It's Saturday evening in Emeryville, just across the bay from San Francisco. The travelogue has taken a pause since I arrived here, as it hasn't exactly been train based, and I've been catching up with a very dear friend who I don't the chance to spend much time with normally. So you'll have to forgive me for the brief interuption. The journey recommences here. I'll bring you some photographs when I upload them next (probably Wednesday or Thursday, when I'll tell you about the next stage of my trip).
We're at Emeryville station with plenty of time for the 22.12 departure of Amtrak's northbound Coast Starlight. This train will be carrying me all the way to it's terminus - Seattle, in the state of Washington. So far today we've driven more than three hundred miles from Santa Barbara, where we spent a night. And before you post any sarcastic comments, yes, I do know that this very train could have taken me from Santa Barbara. But, like I said, I wanted to spend as much time as possible with Junia, and it also gave us the chance to have a little road trip in the process.
The train is more or less on schedule, and soon we can hear it approaching in the darkness. When it's bright headlights come into view and the clanging of the bell announces it's arrival on the station threshold, Junia gets all excited for me ("Oooo.... I wanna go on a train too..."). I tried persuading her, but tomorrow she's getting on a 747 and heading to the UK for a two week holiday. You can't have it all.
The train pulls in with a roar. There are two locomotives, a baggage car, a transition sleeper, three 'first class' Superliner sleepers, a Superlinerrestaurant, a sightseer lounge and cafe, and three Superliner coaches. There should also be a 'parlour' car for the sleeper passengers (with a lounge, a library, big screen films and wine tasting). However, since I'm at the back in good old coach, that's no problem for me.
I say farewell to Junia (see you in another fifteen months?) and head to the last car, where passengers north of California are directed. The female coach attendant does something that I've not seen before, and actually assigns us a numbered seat when we board. Perhaps this only happens on Californian long distance services, and to be honest I'm a little peeved. I've been given one of the few seats on the car I would deliberately avoid. It's upstairs, right at the front of the coach. So not only is there a foot rest for my long lanky legs, I'm also about to spend the night at right by the door to the next carraige. These have a habit of sliding shut silently but opening with a god almighty crash. The seats are also directly above the wheels of the coach (yep, I admit I'm turning into an Amtrak geek) and they turn out to be some of the bounciest in the whole train. When we have started moving and the coach attendant comes by to take our tickets, several passengers ask if we can move (we have all been grouped together at one end of the empty carraige). Apparently another sixty passengers will be joining us in a few hours in Sacramento, so there's nothing doing until we get there.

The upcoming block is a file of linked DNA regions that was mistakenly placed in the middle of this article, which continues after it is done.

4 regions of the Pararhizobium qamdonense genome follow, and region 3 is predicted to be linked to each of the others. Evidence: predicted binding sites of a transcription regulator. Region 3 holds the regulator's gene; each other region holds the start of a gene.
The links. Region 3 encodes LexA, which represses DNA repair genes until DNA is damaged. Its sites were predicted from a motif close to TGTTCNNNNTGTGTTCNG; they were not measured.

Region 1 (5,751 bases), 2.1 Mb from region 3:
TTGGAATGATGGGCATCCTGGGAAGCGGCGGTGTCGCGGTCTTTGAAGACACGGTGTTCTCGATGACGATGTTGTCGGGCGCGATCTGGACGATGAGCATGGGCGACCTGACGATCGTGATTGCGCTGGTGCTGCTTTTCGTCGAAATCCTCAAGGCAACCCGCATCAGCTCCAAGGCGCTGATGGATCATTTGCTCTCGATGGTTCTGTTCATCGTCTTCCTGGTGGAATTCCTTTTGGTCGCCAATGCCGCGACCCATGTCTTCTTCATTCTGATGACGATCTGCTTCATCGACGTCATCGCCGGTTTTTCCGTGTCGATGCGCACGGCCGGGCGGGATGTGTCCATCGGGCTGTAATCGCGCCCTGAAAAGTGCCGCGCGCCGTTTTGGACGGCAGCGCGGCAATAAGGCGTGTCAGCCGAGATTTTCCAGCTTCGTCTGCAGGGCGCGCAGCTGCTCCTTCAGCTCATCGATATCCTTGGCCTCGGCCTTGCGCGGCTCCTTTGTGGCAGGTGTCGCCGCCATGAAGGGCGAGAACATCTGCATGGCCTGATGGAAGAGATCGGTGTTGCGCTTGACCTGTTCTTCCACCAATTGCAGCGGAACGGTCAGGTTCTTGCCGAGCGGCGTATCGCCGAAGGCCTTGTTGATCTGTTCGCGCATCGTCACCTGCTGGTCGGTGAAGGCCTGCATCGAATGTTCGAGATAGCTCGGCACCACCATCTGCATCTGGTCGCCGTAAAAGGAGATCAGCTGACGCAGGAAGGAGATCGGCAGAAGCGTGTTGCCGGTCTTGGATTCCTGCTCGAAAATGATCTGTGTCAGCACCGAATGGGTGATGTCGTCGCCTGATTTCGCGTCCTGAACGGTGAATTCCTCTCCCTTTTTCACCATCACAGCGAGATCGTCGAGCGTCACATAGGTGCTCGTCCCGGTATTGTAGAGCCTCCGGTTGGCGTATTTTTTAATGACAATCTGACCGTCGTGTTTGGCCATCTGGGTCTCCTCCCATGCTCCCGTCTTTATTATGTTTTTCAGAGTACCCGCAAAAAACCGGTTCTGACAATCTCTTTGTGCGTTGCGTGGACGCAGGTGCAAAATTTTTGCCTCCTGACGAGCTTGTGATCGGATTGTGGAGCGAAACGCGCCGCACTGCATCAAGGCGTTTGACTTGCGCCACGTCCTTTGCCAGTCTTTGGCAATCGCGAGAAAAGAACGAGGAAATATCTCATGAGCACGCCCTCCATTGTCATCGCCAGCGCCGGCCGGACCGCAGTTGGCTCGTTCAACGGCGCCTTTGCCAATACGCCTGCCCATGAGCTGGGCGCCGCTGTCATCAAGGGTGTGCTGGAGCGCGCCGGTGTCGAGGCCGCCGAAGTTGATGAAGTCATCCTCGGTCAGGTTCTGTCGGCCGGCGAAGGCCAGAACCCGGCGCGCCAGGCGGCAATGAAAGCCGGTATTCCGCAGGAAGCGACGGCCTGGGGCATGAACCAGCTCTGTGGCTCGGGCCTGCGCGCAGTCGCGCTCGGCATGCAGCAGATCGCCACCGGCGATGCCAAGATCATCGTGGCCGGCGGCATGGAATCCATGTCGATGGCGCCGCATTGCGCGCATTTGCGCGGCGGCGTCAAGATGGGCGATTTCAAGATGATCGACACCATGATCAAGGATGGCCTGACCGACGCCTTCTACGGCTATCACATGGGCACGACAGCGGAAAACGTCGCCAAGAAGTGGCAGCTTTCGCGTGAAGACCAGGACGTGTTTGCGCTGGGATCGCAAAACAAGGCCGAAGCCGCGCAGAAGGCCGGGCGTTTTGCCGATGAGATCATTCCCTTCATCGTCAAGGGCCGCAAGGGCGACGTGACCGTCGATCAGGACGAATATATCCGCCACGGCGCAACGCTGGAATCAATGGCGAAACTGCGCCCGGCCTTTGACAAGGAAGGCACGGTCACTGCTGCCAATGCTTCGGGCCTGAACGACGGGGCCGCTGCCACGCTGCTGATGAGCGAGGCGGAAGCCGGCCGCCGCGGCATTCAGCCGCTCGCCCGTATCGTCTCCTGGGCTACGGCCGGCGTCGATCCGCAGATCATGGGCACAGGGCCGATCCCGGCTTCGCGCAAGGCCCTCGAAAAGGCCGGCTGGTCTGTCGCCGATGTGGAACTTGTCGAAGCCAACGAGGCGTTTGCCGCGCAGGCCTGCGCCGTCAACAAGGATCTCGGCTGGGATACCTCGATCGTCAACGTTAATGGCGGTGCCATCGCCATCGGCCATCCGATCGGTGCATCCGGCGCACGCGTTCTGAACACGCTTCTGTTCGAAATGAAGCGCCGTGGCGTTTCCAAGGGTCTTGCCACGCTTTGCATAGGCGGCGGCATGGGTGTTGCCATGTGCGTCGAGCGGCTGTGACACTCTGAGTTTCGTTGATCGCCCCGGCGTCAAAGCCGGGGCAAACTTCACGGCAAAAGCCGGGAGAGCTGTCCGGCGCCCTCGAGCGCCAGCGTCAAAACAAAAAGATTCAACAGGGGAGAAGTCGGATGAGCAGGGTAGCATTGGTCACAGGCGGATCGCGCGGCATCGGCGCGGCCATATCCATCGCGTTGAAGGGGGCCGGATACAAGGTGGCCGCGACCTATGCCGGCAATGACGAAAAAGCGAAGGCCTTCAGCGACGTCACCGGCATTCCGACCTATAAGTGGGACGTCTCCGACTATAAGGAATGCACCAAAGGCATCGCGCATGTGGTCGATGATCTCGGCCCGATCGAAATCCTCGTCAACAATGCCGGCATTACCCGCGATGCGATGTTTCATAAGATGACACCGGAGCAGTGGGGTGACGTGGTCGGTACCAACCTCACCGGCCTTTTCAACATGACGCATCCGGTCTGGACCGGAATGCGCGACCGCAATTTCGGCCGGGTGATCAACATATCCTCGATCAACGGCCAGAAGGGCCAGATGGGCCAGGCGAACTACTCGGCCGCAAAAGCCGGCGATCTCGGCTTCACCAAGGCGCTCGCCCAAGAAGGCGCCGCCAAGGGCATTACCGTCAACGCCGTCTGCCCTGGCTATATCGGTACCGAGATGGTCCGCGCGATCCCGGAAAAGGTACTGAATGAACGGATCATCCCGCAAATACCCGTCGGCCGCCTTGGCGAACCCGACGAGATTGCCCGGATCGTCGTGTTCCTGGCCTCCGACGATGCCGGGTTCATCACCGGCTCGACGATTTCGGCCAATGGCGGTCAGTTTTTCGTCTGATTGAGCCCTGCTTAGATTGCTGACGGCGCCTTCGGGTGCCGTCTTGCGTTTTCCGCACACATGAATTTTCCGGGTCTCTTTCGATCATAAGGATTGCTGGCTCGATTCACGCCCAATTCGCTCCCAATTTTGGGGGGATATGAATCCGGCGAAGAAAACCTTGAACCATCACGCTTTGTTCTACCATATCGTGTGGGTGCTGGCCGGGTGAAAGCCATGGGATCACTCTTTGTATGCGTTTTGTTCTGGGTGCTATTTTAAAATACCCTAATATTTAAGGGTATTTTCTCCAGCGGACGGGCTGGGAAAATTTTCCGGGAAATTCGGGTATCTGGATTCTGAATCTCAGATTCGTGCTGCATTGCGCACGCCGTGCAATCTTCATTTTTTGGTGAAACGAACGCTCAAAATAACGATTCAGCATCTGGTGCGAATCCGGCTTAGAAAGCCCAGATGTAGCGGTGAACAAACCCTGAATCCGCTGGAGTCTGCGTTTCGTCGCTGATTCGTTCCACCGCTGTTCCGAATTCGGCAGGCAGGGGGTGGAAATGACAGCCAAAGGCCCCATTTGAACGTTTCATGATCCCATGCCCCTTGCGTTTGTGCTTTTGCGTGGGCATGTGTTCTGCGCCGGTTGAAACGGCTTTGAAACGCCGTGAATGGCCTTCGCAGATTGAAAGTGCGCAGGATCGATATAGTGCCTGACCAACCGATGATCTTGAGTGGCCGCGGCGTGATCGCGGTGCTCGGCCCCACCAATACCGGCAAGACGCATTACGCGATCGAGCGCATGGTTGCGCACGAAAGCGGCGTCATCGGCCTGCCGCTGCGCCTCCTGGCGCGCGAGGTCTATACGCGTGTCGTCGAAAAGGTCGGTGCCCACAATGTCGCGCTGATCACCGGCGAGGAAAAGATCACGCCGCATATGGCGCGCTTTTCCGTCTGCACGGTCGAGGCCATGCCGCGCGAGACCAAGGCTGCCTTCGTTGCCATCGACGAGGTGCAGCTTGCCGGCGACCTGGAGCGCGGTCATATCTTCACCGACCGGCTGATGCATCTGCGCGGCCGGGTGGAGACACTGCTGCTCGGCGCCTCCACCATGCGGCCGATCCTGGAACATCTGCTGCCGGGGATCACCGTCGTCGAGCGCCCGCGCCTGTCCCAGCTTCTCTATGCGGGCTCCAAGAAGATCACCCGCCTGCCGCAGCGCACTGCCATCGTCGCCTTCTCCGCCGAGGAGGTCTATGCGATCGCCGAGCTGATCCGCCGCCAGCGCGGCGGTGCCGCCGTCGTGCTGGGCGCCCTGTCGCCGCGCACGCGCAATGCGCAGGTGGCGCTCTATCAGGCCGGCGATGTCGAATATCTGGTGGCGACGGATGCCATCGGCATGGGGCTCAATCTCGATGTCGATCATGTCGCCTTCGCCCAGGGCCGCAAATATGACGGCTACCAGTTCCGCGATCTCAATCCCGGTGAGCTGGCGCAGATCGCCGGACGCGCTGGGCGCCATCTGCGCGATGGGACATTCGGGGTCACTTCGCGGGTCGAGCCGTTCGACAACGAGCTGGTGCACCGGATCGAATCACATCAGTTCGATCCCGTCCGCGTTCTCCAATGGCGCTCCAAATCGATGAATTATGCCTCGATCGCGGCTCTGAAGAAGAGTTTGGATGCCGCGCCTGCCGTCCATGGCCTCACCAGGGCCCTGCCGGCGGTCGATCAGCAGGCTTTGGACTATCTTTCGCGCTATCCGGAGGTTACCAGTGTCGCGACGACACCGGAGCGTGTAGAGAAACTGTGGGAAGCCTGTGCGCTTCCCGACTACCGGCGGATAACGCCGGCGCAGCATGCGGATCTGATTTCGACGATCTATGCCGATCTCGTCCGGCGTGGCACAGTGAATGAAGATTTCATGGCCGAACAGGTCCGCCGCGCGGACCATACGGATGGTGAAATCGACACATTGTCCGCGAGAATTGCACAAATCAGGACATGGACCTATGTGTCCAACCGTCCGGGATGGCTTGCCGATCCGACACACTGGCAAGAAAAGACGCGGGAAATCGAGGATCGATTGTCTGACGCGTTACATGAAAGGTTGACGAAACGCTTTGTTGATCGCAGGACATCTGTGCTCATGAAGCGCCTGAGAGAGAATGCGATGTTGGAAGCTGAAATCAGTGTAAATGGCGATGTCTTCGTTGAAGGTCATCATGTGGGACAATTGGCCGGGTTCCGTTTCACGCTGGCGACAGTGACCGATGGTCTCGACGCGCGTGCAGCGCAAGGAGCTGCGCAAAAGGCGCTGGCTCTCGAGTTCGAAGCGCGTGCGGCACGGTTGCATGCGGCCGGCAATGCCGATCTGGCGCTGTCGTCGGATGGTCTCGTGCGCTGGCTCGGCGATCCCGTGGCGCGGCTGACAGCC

Luckily for me, the gentleman sat next to me soon finds somewhere else to sleep (it turns out he curled up in the cafe area under the sightseer lounge) and I have two seats to myself. I do my best to curl up, but the leg rest doesn't adjust much and it's not particularly comfortable. The ear plugs do a bit to soften the crash of the door, so I resign myself to a long night and try to sleep.
I wake up at Sacramento and look out of the window. We're scheduled to leave here at 23.59, but it's already nearing 00.30 and nothing's happening. The coach has filled up, and more or less every seat is taken. I watch a fuel truck refuel some adjacent locomotives. It finishes up and pulls away. Still nothing happens. We start movint after 01.00. I count myself lucky for only one hour's delay at this point, and eventually sink into deep sleep.